Government faces legal challenge to equality law threatening plans for major reform.
The European commission has said parts of UK law fail to protect people from discrimination at work. Photograph: Federico Gambarini/EPA
The government faces legal action for failing to protect people from discrimination at work, throwing doubt on any proposals for a new law on equality.
The European commission has said parts of UK law, including provisions on sexual orientation and disability, are inadequate. It could refer the situation to the European court of justice.
The claim, set out in two reasoned opinions sent to the government last month, includes a warning that the law that applies to faith-based organisations, schools and adoption agencies allows too much scope for discrimination on grounds of sexual orientation.
"This could be difficult for the government," said Robin Allen QC, head of Cloisters chambers. "The extent to which religious organisations are exempt from the rules of sexual orientation discrimination is a particularly difficult issue. The government will certainly resist any strengthening to the current law in an election year."
Other parts of UK law singled out by the EU's equal opportunities commissioner include the lack of a ban on "instructions to discriminate", where a person is discriminated against because of the actions of a third party, and the lack of clear provisions for class actions.
"The government has kept promising to address group claims and, as a matter of good practice, lawyers have been saying it should happen. But no one had picked up that failing to do so would breach the EC directive ? this came as a total surprise," said Rachel Harfield, an employment law solicitor at Russell Jones & Walker.
Last month, the long-awaited equality bill was included in the Queen's speech for a second year and was presumed to be compliant with EU requirements. News of the warning from the commission means the UK is the only European country to have failed to implement two key EU directives on discrimination.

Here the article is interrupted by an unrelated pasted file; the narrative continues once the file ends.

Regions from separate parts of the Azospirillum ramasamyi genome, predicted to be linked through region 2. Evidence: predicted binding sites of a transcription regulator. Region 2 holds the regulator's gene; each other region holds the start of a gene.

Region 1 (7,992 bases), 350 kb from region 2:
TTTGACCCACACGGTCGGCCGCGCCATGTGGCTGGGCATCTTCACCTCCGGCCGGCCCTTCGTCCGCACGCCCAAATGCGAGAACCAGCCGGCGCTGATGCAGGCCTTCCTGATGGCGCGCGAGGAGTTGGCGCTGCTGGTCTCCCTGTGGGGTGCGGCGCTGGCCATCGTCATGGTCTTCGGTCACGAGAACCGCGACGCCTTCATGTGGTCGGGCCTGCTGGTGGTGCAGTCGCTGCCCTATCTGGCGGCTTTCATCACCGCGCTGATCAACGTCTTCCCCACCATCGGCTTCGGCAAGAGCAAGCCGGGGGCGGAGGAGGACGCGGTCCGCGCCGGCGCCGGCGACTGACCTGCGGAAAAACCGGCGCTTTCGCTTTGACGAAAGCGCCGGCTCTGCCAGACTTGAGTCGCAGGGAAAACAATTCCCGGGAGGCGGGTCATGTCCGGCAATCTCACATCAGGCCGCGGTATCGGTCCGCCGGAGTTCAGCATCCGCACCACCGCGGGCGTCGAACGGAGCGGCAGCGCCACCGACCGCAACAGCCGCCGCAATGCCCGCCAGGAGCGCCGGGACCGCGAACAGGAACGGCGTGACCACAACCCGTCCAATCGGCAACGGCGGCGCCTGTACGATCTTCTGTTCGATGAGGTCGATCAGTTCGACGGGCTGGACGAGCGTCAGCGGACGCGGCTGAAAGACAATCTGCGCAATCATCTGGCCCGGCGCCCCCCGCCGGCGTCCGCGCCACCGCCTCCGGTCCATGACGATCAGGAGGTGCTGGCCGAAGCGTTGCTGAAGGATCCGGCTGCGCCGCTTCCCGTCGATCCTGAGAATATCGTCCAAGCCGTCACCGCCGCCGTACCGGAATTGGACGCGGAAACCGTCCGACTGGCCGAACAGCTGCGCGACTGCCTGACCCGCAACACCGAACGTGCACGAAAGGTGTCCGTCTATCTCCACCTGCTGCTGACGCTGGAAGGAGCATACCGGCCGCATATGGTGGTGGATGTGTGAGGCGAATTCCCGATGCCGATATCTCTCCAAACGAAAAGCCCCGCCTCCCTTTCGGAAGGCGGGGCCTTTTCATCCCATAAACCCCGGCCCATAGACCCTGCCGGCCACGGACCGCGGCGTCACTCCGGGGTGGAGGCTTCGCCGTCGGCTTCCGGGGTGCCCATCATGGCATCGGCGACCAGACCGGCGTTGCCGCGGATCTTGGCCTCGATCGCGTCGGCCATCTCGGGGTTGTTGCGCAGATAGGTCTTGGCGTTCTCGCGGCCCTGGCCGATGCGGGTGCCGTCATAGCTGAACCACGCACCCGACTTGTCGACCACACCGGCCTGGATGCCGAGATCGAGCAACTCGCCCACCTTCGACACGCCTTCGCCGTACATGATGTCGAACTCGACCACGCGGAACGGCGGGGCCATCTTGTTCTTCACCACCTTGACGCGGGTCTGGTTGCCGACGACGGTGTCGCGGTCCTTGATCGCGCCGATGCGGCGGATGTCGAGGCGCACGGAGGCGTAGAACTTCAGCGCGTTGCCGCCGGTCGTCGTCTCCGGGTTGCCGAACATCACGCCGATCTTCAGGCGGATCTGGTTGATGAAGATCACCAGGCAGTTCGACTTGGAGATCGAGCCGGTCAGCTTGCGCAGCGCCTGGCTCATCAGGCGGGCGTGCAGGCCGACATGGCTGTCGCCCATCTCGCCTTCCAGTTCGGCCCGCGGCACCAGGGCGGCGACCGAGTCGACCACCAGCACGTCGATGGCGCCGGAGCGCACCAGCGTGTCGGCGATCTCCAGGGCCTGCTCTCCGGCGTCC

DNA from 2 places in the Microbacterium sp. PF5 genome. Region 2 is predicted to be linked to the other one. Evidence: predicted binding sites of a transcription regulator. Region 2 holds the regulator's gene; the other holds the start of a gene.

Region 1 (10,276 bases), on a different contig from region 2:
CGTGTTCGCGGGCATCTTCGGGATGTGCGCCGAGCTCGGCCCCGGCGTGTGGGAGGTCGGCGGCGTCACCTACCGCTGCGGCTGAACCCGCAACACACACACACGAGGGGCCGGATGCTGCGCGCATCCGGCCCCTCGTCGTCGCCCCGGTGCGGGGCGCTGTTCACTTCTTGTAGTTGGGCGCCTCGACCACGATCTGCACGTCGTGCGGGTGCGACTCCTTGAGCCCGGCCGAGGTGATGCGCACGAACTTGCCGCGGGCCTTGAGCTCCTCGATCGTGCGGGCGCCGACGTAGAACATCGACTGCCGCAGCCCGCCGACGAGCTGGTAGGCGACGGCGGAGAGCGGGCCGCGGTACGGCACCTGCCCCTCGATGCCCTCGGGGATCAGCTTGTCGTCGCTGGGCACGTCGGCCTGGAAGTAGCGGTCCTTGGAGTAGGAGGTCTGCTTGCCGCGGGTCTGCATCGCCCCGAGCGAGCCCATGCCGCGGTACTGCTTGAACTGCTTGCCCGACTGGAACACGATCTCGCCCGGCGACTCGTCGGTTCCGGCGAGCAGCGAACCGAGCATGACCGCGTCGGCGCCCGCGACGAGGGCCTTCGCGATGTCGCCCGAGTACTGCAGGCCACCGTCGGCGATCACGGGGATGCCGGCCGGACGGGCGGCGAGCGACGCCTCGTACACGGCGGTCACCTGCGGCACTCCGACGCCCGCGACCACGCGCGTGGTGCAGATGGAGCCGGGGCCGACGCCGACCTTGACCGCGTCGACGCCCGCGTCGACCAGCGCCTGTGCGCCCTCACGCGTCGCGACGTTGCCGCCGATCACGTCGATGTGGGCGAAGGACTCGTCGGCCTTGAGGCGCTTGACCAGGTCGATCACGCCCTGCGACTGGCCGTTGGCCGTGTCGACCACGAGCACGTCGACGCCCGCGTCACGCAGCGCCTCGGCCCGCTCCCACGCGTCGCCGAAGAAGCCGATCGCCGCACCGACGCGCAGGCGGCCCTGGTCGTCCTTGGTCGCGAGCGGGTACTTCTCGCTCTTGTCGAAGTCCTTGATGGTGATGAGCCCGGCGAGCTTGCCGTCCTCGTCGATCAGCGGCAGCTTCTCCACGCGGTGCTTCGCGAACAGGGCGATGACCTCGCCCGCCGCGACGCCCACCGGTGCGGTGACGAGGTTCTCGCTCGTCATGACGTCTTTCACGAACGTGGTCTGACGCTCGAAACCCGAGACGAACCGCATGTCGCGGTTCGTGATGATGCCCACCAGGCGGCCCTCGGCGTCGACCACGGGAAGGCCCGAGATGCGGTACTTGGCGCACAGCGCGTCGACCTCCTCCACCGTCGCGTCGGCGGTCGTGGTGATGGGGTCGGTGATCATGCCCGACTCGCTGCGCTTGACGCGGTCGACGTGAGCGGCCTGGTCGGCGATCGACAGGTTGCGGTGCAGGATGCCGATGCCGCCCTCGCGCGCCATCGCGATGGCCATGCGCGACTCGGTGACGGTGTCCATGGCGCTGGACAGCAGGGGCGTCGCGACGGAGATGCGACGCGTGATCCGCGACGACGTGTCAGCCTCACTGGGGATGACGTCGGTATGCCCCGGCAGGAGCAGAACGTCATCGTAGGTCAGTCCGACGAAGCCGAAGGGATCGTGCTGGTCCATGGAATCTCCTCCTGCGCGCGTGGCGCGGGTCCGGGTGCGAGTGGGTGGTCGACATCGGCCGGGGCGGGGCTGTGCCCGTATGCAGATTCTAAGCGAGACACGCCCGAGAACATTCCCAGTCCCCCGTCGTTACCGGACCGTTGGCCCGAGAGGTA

"This directive was agreed unanimously by all EU countries in 2002 but, to be effective, it needs to be fully and correctly transposed into national law," said Vladimir Spidla, EU commissioner for equal opportunities. "We call on the UK government to make the necessary changes to its gender equality legislation as soon as possible so as to fully comply with the EU rules."
The government has two months to respond. A spokesman for the government's Equalities Office said: "We take our European legal obligations seriously. We will be studying the reasoned opinions carefully and will reply to the commission in the new year. The equality bill will be continuing its progress through parliament during the fifth session."
The criticism is likely to embarrass the government. The bill, which replaces nine existing laws and more than 100 other measures, was intended to be consolidate all legislation on equality.
"One of the criticisms of the existing equality legislation is that there are too many pieces of legislation," said Harfield. "The equality bill is supposed to be a consolidation ? the last thing the government would want is to introduce an equality bill as it stands, and then have to introduce new legislation further down the line. That would make a mockery of what the bill is supposed to do."
Experts have welcomed many of the bill's provisions, but some see it as a "missed opportunity" for failing to develop the law on equal pay or to allow claims with more than two grounds.
Allen said: "One of the biggest issues with the equality bill is the attempt to redraw the lines between gay people and evangelicals ? there will be concerns that any further demands for changes could interfere with the legislative process."